Gov. Charlie Baker's latest push to sell off the Hynes Convention Center is poised to slam into opposition from organized labor leaders, who plan to rally against the idea Wednesday afternoon with "hundreds" of hospitality workers who could be affected.
UNITE HERE Local 26 organizers announced Wednesday morning they will gather in Copley Square at 3 p.m. and march to the Hynes for a set of speeches arguing that "now is not the time to sell the Hynes."
"The Hynes Convention Center is the heartbeat of the Back Bay. While the discussion of a sale has been focused on the building itself, it is real live people who work in the Hynes and it is real live people who flood out of the Hynes and onto Boylston and Newbury streets at lunch and dinner time, filling retail stores, restaurants, and other tourist attractions," organizers wrote in a press advisory.
"Selling the Hynes would devastate thousands of workers -- not just those who work in the convention center, but also Back Bay hotel workers who rely on Hynes events to fill nearby hotel rooms and keep their well-paying, middle-class jobs secure."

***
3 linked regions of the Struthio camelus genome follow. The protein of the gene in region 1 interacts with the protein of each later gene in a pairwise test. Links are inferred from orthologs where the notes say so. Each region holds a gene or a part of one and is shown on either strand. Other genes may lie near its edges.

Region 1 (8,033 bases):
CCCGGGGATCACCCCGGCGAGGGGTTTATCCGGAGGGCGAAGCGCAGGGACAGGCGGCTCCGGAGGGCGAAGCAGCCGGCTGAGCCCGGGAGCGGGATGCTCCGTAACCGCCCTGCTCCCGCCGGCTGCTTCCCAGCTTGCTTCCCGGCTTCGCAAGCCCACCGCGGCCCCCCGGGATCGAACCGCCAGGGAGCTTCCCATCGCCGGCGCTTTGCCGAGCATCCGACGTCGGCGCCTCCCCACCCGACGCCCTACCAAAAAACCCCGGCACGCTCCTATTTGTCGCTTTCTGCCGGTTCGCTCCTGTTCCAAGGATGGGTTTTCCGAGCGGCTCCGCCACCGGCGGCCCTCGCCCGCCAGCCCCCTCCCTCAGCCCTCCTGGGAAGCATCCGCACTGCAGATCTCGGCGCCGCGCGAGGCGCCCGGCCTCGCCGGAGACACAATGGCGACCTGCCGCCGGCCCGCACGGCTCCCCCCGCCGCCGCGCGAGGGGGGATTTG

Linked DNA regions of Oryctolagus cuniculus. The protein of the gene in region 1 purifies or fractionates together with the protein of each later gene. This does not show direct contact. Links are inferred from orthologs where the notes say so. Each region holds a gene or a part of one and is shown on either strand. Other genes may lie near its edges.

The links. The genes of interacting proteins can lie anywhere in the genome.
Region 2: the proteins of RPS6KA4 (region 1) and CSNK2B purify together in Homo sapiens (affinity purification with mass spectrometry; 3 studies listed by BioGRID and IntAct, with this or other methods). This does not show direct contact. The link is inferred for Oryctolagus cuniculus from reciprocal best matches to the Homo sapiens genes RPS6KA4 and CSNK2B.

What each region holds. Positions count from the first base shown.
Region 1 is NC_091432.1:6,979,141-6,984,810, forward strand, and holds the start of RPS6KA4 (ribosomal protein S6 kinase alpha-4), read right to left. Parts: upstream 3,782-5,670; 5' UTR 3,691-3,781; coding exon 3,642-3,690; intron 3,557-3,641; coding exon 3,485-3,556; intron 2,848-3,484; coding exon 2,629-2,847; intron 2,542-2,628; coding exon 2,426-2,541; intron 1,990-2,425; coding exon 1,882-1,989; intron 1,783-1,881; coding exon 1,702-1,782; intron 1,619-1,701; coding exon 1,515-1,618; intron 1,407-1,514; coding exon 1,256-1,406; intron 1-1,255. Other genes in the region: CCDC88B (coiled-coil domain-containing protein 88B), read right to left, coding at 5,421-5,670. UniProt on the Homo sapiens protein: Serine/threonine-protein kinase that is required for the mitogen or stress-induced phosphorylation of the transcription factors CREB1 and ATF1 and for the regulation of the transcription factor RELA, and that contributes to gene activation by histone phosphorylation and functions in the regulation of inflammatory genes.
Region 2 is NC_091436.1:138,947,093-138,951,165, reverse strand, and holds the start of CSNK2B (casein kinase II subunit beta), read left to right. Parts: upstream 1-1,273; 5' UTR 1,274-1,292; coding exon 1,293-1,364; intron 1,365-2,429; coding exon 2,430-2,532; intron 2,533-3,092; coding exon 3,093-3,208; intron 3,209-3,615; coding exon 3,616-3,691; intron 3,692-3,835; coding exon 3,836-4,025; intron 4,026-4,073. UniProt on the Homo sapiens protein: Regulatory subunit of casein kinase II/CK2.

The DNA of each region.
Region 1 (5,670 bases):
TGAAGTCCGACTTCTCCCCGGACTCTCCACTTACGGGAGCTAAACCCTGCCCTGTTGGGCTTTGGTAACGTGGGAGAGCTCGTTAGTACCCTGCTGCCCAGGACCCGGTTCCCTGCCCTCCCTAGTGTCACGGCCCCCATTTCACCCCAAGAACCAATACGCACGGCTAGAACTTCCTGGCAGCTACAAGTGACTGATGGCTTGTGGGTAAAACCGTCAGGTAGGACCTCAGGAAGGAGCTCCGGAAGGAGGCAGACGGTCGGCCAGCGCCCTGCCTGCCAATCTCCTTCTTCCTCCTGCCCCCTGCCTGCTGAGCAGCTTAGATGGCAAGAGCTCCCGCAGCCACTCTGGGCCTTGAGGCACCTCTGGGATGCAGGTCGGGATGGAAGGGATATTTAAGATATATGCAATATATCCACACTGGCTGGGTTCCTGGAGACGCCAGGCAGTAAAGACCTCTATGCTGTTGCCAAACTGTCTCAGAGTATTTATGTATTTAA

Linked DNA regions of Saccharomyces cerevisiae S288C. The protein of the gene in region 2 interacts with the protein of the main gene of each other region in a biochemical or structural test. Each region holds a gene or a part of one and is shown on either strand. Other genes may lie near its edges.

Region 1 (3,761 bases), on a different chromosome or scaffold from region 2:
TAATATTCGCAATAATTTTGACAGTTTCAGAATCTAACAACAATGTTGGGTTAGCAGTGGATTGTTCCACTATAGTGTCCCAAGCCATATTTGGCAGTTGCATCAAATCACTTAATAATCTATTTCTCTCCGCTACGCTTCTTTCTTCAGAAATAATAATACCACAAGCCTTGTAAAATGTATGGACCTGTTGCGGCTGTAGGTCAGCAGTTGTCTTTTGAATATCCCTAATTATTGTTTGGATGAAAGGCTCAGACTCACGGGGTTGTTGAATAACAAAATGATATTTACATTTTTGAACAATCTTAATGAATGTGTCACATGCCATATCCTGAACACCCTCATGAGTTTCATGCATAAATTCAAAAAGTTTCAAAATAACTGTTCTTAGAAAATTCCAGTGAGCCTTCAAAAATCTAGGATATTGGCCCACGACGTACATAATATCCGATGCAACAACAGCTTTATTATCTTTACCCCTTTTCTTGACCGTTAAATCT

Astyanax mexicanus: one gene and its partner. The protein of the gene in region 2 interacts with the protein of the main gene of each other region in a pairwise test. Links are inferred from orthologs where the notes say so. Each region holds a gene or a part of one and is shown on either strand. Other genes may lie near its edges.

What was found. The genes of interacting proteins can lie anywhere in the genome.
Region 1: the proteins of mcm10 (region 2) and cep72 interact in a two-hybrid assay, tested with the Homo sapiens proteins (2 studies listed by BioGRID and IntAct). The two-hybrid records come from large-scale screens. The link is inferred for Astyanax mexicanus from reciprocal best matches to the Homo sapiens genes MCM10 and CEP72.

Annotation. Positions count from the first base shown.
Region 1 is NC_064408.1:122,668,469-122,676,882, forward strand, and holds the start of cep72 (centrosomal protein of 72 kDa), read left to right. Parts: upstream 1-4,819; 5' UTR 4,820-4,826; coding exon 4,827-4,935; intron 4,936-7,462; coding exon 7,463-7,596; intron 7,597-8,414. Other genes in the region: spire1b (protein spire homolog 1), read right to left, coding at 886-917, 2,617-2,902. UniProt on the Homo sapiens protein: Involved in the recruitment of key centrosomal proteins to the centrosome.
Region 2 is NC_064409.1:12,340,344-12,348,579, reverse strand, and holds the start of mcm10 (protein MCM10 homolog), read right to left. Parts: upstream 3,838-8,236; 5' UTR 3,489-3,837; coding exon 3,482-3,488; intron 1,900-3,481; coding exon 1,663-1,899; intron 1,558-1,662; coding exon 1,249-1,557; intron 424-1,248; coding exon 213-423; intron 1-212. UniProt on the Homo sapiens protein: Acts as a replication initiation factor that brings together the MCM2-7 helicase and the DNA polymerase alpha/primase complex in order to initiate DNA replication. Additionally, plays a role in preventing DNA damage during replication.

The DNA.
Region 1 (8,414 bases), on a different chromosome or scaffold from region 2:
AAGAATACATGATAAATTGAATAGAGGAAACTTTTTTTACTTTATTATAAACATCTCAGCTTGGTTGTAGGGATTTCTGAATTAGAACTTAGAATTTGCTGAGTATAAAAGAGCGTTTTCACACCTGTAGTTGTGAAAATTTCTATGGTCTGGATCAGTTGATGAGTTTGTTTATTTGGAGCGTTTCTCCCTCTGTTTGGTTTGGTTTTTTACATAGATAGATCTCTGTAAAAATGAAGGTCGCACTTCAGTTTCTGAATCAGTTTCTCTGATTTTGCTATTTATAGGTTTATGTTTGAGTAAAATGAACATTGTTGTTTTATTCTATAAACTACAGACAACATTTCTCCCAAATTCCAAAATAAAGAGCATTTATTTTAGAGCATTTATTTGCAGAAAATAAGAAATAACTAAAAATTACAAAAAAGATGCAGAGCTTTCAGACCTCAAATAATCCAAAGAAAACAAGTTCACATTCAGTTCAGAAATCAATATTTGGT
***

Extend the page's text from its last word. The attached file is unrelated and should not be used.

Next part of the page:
Boston City Council President Ed Flynn will join the rally, as will leaders from other labor unions and Back Bay community members, according to rally organizers.
Baker in 2019 first proposed legislation that would permit the Massachusetts Convention Center Authority to sell the Hynes and use the proceeds to pay for expansions at the Boston Convention and Exhibition Center. Legislative leaders sent the governor's original bill to dead-end studies and have not indicated if they will support the measure, which Baker included in a $3.5 billion economic development bill likely to pass in some form, this time around.
Baker this year proposed putting the sale proceeds toward housing and to mitigating neighborhood impacts from the Hynes' closure.
"Right now, we have a big empty space with millions and millions of square feet and not much goes on there and it's in a part of the city that is very quiet," Baker said in March.
"One of the things we would like to engage the Legislature on is how to make that space active and vibrant and what that looks like."
The debate over whether Boston needs to have two convention centers has gone on for years. The Boston Convention and Exhibition Center is the larger of the two centers, but the Back Bay area has been reluctant to give up the positive economic impacts that flow from the Hynes, even as the pandemic has reshaped the idea of conventions and the industry slowly recovers.